09/04/2013 45' 32''

Curated by Ben Vida

In the late seventies sound artist Max Neuhaus began experimenting with constructing a set of sound signals to be used in emergency vehicles.

Historically the sound of a siren was determined by the device used to shape and project it (such as the cranked mechanical klaxon with its rising and falling pitch), but by the sixties, with the ability to amplify loud sounds electronically, the quality of a siren no longer needed to be linked to the physical shape of the device by which it was being produced. This opened up the possibility for creating a much wider set of sound signals, but this was not something being considered by siren manufactures.

Applying his understanding of how humans experience sound, Neuhaus would spend the next decade and a half designing what he felt would be a more effective siren. He knew sound localization was the key component: 'Our mental processes for locating sound depend on a rather delicate (though automatic) comparison of the differences in the onset of the sound between the two ears. This mechanism works very well for the sound of a twig snapping, but is quite useless with either continuous sounds or those without clear beginnings'.

In New York police cruisers are now equipped with a newly designed siren known as the Rumbler. The Rumbler produces a low ascending tone that sweeps from 180 to 360 hertz, and is usually used in short bursts, giving it a very physical presence. These sweeping tone bursts are coupled with a traditional keening and varied high-pitched siren and the combination of the two creates an almost dimensional, highly localized sonic event – sort of more like experiencing an object than a sound; a sonic object that feels as if it is almost on the verge of being made visible.

In the complex topography of the urban landscape, where a sound is reflected from building to building, surface to surface, the hyper-physical sound of the Rumbler creates intense and fantastic psychoacoustic events. It is little wonder that Neuhaus would be attracted to such a functional and public form of sound delivery.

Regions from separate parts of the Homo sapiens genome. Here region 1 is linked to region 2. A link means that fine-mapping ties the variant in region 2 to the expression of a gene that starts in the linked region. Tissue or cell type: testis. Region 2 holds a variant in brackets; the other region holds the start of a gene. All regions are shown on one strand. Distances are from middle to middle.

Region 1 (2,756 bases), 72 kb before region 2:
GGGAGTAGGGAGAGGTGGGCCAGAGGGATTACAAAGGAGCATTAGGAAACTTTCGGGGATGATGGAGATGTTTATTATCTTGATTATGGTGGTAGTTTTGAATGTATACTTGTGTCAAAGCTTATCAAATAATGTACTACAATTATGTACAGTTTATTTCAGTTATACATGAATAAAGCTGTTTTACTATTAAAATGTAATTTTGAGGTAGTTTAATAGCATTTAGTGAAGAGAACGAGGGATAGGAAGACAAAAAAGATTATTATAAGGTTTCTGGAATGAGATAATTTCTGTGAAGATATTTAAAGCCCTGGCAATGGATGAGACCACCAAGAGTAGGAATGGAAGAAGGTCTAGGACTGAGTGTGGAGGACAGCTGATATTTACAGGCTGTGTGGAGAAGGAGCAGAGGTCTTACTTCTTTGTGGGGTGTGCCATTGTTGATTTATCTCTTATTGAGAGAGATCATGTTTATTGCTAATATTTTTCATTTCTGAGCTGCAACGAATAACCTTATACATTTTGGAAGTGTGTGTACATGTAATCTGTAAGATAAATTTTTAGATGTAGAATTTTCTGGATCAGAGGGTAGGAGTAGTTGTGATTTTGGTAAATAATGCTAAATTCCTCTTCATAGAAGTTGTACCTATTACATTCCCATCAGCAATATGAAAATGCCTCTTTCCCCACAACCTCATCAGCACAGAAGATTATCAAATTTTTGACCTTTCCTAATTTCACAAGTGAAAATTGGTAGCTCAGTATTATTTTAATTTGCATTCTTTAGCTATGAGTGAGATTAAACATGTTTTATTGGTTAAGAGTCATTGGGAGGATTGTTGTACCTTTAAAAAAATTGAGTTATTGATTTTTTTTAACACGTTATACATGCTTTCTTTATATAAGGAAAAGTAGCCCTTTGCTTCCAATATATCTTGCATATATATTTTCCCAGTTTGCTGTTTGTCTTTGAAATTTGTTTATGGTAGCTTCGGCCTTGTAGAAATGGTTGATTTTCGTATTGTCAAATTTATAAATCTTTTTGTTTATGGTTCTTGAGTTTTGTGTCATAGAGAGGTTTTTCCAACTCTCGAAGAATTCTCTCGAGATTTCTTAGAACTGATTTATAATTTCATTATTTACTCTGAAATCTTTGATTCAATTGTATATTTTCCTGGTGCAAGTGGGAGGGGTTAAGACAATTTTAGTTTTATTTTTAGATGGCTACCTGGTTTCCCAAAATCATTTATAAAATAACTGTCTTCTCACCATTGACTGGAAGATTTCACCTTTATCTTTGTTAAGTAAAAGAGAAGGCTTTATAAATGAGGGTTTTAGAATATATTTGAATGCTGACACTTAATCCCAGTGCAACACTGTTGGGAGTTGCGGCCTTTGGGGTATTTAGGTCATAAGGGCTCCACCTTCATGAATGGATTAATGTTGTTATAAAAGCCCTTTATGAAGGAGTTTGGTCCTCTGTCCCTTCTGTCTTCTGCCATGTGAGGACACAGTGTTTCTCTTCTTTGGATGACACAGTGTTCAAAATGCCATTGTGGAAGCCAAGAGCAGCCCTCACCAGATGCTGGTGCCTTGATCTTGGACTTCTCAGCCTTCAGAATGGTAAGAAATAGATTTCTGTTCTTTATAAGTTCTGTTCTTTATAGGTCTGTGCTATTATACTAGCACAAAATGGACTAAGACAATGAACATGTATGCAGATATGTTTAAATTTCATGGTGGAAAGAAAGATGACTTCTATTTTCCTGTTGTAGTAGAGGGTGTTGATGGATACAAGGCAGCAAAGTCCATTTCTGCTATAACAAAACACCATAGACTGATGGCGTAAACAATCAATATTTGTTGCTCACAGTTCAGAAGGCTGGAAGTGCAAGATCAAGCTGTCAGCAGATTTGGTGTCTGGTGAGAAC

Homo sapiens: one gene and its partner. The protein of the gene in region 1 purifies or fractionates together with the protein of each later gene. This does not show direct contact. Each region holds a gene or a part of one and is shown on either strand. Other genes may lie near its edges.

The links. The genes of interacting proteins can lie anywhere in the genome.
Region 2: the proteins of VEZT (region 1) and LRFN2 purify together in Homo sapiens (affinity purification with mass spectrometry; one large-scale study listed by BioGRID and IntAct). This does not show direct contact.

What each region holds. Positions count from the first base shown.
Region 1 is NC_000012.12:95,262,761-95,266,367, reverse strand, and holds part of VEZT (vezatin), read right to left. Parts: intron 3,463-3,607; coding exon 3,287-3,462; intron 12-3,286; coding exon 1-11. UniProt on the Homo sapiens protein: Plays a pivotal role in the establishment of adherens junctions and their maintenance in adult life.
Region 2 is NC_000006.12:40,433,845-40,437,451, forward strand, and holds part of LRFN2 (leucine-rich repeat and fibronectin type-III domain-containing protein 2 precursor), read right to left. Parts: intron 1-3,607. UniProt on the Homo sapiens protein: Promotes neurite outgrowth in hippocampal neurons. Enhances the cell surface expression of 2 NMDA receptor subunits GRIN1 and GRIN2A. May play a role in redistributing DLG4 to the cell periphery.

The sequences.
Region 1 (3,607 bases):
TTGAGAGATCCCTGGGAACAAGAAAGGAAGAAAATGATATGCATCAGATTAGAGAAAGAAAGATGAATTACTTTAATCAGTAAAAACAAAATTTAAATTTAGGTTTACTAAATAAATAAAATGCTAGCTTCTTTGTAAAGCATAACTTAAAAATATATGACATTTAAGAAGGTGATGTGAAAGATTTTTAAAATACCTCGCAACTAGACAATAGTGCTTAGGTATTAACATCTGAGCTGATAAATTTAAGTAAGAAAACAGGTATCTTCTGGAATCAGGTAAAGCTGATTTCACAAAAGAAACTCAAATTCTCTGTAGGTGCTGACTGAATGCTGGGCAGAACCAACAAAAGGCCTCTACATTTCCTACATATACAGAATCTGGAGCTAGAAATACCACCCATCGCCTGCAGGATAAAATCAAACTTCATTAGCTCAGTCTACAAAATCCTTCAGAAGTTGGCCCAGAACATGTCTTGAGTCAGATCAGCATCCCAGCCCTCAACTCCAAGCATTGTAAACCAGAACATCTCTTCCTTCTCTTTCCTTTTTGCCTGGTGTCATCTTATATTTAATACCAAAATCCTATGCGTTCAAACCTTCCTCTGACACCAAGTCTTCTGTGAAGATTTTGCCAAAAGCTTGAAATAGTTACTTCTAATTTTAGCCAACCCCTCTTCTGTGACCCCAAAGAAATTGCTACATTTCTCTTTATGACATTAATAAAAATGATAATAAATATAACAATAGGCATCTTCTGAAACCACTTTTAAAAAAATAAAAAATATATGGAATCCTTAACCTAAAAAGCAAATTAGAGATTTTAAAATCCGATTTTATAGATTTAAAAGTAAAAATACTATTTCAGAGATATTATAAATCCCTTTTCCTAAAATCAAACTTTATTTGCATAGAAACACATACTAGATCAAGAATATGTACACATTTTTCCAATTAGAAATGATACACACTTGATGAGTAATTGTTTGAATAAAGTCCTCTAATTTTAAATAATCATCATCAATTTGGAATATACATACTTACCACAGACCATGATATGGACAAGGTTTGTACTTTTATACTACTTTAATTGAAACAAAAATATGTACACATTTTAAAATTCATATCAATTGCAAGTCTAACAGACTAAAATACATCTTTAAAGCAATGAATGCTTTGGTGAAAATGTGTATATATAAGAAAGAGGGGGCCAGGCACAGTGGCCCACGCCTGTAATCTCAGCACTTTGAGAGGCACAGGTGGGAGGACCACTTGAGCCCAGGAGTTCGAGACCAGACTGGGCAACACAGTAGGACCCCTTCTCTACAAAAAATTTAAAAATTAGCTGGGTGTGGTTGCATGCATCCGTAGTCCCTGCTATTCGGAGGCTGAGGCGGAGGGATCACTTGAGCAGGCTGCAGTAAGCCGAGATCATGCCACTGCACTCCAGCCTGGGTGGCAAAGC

Throughout the twentieth century composers introduced new sonic materials as a way of producing increasingly complex timbres. Whether by adding auxiliary percussion sections and non-pitched acoustic sound devices to traditional orchestras or by utilizing the new production techniques made available through electronic synthesis and musique concrète, this expanded sonic universe helped to create a creative space where compositional forms could be reconsidered and the parameters of what constitutes legitimate musical materials redefined.

A contemporary analog to this is the practice of using sonic phenomena as a compositional element and the use of sound itself in space as a medium. And so now we have a new 'new expanded sonic universe', one that pushes past the boundaries of timbre and form, where the meticulous control of a sound object's trajectory within a performance space becomes both a compositional element and musical gesture.

This practice complicates both the spatial audio field as well as compositional form, and acts to obscure the temporal nature of sonic composition – now space and time are fused, the architectural and the acoustic. Thus by engaging with the use of psychoacoustic producing sound objects as a compositional material the composer creates work that can act to recalibrate the listeners sense of hearing, illuminating not only what we hear but how we hear.

Ben Vida, November 2012

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